By Thomas Frank @ Salon
I didn’t think I had previously read anything by Thomas Frank, at least that I remember. However, after reading this latest piece reposted in Salon, I am actually interested in reading more of his work. That might be the kindest praise I can give after reading anyone for the first time.
There is something deliciously sardonic about Franks’s whole perspective in this piece that is present immediately with the detached first sentence, “The writer had a problem.” The commentary deadpans in the third person, establishing a persona that could easily be Frank but need not necessarily be. The writer could be any creative type plying his critical trade in type. Once the persona is established, its as if Frank was liberated to take the whole creativity cultivation industry to task with remarkable insight.
Those who urge us to “think different,” in other words, almost never do so themselves. Year after year, new installments in this unchanging genre are produced and consumed. Creativity, they all tell us, is too important to be left to the creative. Our prosperity depends on it. And by dint of careful study and the hardest science — by, say, sliding a jazz pianist’s head into an MRI machine — we can crack the code of creativity and unleash its moneymaking power.
Well, maybe not. Frank shrewdly highlights the deeper irony as well, “If there is a non-fiction genre from which you have a right to expect clever prose and uncanny insight, it should be this one.” Alas, it often doesn’t. Instead there is a lot of rehashed pseudo profundity, not unlike another writer that seemed to absent for “the author’s” epiphanies.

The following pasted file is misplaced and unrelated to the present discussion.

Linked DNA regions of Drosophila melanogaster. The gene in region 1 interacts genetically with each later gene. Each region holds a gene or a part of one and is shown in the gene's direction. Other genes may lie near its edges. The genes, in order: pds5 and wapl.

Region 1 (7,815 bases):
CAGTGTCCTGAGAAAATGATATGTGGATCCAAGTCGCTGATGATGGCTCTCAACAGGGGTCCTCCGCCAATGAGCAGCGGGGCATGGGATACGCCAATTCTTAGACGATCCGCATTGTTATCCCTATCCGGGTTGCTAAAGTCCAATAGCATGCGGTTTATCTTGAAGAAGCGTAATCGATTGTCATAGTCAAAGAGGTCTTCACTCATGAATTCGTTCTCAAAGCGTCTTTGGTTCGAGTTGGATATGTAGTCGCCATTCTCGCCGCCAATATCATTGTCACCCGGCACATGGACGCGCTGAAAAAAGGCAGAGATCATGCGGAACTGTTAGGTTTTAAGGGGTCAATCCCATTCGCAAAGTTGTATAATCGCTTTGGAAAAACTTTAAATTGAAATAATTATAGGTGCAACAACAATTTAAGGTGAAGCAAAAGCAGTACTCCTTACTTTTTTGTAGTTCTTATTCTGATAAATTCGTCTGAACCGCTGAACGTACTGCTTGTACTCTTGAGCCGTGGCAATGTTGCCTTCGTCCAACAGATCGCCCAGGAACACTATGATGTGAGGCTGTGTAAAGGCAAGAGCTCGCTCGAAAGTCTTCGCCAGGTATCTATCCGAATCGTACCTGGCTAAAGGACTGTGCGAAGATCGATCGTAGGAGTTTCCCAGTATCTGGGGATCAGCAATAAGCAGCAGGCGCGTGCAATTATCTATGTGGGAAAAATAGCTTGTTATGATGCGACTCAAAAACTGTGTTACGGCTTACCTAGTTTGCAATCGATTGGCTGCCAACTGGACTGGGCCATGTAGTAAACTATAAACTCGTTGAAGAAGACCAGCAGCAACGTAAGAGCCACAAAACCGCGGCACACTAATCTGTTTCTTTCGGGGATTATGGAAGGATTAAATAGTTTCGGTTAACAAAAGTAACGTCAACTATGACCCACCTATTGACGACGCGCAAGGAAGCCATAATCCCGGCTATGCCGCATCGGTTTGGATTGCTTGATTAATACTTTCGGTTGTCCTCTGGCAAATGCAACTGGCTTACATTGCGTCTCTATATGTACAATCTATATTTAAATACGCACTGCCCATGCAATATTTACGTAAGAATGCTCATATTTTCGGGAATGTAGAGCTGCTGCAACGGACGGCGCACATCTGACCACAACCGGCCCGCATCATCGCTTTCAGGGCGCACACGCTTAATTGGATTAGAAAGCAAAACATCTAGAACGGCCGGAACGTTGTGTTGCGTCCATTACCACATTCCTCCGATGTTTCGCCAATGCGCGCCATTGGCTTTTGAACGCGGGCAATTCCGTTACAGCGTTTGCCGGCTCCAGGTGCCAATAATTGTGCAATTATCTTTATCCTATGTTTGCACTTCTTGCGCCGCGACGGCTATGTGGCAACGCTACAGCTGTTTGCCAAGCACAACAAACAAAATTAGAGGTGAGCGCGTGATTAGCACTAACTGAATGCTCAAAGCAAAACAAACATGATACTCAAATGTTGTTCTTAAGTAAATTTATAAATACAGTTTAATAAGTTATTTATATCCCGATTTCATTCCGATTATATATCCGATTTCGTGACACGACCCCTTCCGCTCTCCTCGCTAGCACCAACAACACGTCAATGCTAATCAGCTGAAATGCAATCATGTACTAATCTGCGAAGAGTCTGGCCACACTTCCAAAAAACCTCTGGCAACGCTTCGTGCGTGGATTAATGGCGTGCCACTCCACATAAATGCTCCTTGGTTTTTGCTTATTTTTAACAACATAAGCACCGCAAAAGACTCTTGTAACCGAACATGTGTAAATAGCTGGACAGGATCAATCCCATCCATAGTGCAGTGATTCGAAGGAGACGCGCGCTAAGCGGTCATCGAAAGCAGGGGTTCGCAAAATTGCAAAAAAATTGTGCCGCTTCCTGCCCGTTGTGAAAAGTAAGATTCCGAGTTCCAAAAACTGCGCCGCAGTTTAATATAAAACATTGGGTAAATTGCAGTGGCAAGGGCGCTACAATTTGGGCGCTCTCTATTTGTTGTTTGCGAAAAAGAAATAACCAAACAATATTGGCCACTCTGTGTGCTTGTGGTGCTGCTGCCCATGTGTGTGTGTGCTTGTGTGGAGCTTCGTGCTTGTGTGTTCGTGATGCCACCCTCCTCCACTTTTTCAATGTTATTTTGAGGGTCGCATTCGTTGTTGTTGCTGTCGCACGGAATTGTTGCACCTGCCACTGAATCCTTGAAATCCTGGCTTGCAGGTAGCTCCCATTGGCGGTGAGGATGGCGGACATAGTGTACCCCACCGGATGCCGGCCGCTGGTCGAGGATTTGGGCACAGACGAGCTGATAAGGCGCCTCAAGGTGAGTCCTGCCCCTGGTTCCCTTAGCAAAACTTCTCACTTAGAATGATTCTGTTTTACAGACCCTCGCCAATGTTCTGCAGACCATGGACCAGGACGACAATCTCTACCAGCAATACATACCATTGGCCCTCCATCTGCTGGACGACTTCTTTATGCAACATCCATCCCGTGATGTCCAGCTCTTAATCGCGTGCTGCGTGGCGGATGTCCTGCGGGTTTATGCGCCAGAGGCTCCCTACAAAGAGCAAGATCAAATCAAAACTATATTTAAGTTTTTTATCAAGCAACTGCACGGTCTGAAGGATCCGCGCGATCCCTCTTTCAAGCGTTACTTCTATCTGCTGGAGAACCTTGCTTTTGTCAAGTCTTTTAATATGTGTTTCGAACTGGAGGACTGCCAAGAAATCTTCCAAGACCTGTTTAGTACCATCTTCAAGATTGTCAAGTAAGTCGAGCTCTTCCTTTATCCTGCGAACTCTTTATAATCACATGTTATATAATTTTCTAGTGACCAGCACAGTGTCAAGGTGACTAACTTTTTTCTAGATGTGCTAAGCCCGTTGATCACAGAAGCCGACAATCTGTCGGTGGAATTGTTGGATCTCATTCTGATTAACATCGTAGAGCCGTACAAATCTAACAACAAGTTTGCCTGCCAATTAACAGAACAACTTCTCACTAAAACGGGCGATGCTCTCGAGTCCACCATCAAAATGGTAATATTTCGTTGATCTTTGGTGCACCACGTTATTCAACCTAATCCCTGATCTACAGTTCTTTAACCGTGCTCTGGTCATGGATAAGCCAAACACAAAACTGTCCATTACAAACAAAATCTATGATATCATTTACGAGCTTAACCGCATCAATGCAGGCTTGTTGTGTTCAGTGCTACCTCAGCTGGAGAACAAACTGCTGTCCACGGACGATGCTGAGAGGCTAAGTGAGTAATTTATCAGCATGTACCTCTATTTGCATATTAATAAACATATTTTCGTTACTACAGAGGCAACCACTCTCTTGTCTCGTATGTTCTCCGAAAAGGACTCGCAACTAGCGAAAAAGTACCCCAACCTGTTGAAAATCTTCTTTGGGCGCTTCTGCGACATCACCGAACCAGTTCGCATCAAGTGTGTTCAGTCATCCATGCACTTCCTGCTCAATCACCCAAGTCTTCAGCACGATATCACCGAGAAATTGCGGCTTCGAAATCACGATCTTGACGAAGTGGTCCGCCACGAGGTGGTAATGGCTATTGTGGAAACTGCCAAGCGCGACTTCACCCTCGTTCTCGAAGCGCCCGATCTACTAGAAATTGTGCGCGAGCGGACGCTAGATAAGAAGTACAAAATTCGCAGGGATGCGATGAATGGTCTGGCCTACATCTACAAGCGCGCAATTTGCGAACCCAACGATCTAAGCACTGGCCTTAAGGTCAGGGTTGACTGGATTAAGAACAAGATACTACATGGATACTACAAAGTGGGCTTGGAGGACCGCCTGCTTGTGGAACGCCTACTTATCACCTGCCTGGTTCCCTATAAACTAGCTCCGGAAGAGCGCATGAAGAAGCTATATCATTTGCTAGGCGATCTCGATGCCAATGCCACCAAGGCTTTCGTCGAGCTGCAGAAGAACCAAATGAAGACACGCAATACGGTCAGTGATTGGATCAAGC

The whole piece builds toward an excellent finish, filled with a crescendo of irony and insight that is wryly entertaining.
Consider, then, the narrative daisy chain that makes up the literature of creativity. It is the story of brilliant people, often in the arts or humanities, who are studied by other brilliant people, often in the sciences, finance, or marketing. The readership is made up of us — members of the professional-managerial class — each of whom harbors a powerful suspicion that he or she is pretty brilliant as well. What your correspondent realized, relaxing there in his tub one day, was that the real subject of this literature was the professional-managerial audience itself, whose members hear clear, sweet reason when they listen to NPR and think they’re in the presence of something profound when they watch some billionaire give a TED talk. And what this complacent literature purrs into their ears is that creativity is their property, their competitive advantage, their class virtue. Creativity is what they bring to the national economic effort, these books reassure them — and it’s also the benevolent doctrine under which they rightly rule the world.
It is a clever turn here from “us” back to “the author,” alone with his bathtub revelations. What makes the article so exquisitely fun is just how on target Frank is.
Consequently, I started trolling The Baffler, only to pleasantly discover that I had read Thomas Frank, In fact, I read his last piece, “Academy Fight Song,” in the aforementioned magazine he helped found. I recommend reading that too. He has definitely won a new reader in me.